BT is failing to hit quality targets for the unbundling of its local telecoms network, the Office of the Telecommunications Adjudicator (OTA) has revealed.
In his latest monthly update, published on Friday, telecoms adjudicator Peter Black noted that, while the rate of unbundling was progressing well — 850,000 lines unbundled and counting — only 78 percent of lines are being succesfully delivered. The target for "right first time" delivery is 98 percent.
Local loop unbundling (LLU) is the process whereby competitors to BT are able to install their own equipment in BT's exchanges. This lets the operators manage their own lines and potentially offer a wider range of broadband services than can be bought wholesale from BT.
Openreach, BT's network operating arm, had promised to improve its delivery quality by September, and Black noted in his update that this had clearly been missed. He's now demanding action within three months.
"As I am sceptical of the assurances I have received over many months I have specifically requested a Performance Improvement Paper that will set out all the Improvement & Ongoing Stability Plans that will cover Plan & Build, Backhaul Delivery, BAU Unbundled Loop Delivery, EMP and Assurance (Repair) Performance," wrote Black on Friday.
Voicing fears that "unless concerted action is taken swiftly the LLU market will be put at a disadvantage", Black added that he required a "clear Staircase of Improvement Targets, each point on the staircase defined by Time and the Actions to be taken and the Resultant Improvement in Quality to be delivered".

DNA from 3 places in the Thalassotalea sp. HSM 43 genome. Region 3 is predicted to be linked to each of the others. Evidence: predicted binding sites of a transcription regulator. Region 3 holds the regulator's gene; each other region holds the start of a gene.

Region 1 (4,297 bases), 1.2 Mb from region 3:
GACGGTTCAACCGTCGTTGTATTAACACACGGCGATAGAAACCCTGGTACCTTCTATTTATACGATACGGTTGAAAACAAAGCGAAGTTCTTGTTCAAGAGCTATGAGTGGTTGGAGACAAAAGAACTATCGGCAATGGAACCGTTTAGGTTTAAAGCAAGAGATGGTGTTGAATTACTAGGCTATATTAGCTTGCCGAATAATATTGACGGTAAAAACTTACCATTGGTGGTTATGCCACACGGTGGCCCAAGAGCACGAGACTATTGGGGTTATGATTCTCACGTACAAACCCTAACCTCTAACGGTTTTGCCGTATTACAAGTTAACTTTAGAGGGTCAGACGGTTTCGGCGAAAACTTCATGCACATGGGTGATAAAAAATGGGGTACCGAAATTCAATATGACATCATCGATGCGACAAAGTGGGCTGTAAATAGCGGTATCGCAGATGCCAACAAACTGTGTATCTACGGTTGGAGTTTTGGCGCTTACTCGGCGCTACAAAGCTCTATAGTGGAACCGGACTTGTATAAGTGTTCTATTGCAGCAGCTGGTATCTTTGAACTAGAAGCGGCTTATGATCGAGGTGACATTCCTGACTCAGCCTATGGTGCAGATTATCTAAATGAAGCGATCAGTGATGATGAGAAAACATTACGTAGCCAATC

A spokesperson for Openreach assured ZDNet UK that it was "committed to getting the performance for LLU on track" and was "working flat out to improve the issues" raised by the OTA. However, no specific details were available as to the cause of the problems.
On the positive side, Black also noted that problems with backhaul ("last-mile" connectivity) at co-mingling locations appeared to be improving. This issue was raised in his last update.
Openreach has an incentive to unbundle as many lines as possible, as it will be free to vary its pricing for different operators when a target of 1.5 million lines is reached, or half-way through 2007 — whichever comes first.